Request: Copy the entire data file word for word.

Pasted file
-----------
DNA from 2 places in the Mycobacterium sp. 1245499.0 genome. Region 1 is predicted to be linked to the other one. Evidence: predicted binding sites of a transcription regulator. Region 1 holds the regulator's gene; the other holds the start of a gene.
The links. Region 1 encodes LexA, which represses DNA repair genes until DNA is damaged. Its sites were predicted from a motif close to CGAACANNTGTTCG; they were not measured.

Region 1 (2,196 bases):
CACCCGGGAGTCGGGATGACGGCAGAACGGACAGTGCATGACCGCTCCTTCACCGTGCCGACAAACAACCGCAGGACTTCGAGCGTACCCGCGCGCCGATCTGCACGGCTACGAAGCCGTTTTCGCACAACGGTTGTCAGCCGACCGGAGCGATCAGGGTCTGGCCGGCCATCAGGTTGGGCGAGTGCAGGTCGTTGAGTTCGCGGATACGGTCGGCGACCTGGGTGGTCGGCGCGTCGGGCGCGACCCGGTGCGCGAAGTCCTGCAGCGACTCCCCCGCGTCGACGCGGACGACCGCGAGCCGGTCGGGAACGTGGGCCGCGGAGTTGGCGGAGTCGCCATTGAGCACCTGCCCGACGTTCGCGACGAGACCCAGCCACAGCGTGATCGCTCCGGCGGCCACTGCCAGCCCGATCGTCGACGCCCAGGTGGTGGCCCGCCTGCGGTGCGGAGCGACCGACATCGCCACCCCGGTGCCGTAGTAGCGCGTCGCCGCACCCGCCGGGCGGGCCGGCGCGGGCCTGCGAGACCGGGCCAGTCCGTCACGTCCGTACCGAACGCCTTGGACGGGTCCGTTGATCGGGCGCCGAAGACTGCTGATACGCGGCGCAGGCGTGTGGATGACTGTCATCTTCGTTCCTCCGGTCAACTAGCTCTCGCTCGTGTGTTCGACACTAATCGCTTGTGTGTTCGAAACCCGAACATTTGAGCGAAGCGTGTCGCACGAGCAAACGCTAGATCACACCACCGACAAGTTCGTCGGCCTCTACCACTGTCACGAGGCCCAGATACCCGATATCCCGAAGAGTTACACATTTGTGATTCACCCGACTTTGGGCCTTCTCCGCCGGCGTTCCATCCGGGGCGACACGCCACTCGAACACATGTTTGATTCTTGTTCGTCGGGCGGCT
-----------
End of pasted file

DNA from 2 places in the Mycobacterium sp. 1245499.0 genome. Region 1 is predicted to be linked to the other one. Evidence: predicted binding sites of a transcription regulator. Region 1 holds the regulator's gene; the other holds the start of a gene.
The links. Region 1 encodes LexA, which represses DNA repair genes until DNA is damaged. Its sites were predicted from a motif close to CGAACANNTGTTCG; they were not measured.

Region 1 (2,196 bases):
CACCCGGGAGTCGGGATGACGGCAGAACGGACAGTGCATGACCGCTCCTTCACCGTGCCGACAAACAACCGCAGGACTTCGAGCGTACCCGCGCGCCGATCTGCACGGCTACGAAGCCGTTTTCGCACAACGGTTGTCAGCCGACCGGAGCGATCAGGGTCTGGCCGGCCATCAGGTTGGGCGAGTGCAGGTCGTTGAGTTCGCGGATACGGTCGGCGACCTGGGTGGTCGGCGCGTCGGGCGCGACCCGGTGCGCGAAGTCCTGCAGCGACTCCCCCGCGTCGACGCGGACGACCGCGAGCCGGTCGGGAACGTGGGCCGCGGAGTTGGCGGAGTCGCCATTGAGCACCTGCCCGACGTTCGCGACGAGACCCAGCCACAGCGTGATCGCTCCGGCGGCCACTGCCAGCCCGATCGTCGACGCCCAGGTGGTGGCCCGCCTGCGGTGCGGAGCGACCGACATCGCCACCCCGGTGCCGTAGTAGCGCGTCGCCGCACCCGCCGGGCGGGCCGGCGCGGGCCTGCGAGACCGGGCCAGTCCGTCACGTCCGTACCGAACGCCTTGGACGGGTCCGTTGATCGGGCGCCGAAGACTGCTGATACGCGGCGCAGGCGTGTGGATGACTGTCATCTTCGTTCCTCCGGTCAACTAGCTCTCGCTCGTGTGTTCGACACTAATCGCTTGTGTGTTCGAAACCCGAACATTTGAGCGAAGCGTGTCGCACGAGCAAACGCTAGATCACACCACCGACAAGTTCGTCGGCCTCTACCACTGTCACGAGGCCCAGATACCCGATATCCCGAAGAGTTACACATTTGTGATTCACCCGACTTTGGGCCTTCTCCGCCGGCGTTCCATCCGGGGCGACACGCCACTCGAACACATGTTTGATTCTTGTTCGTCGGGCGGCT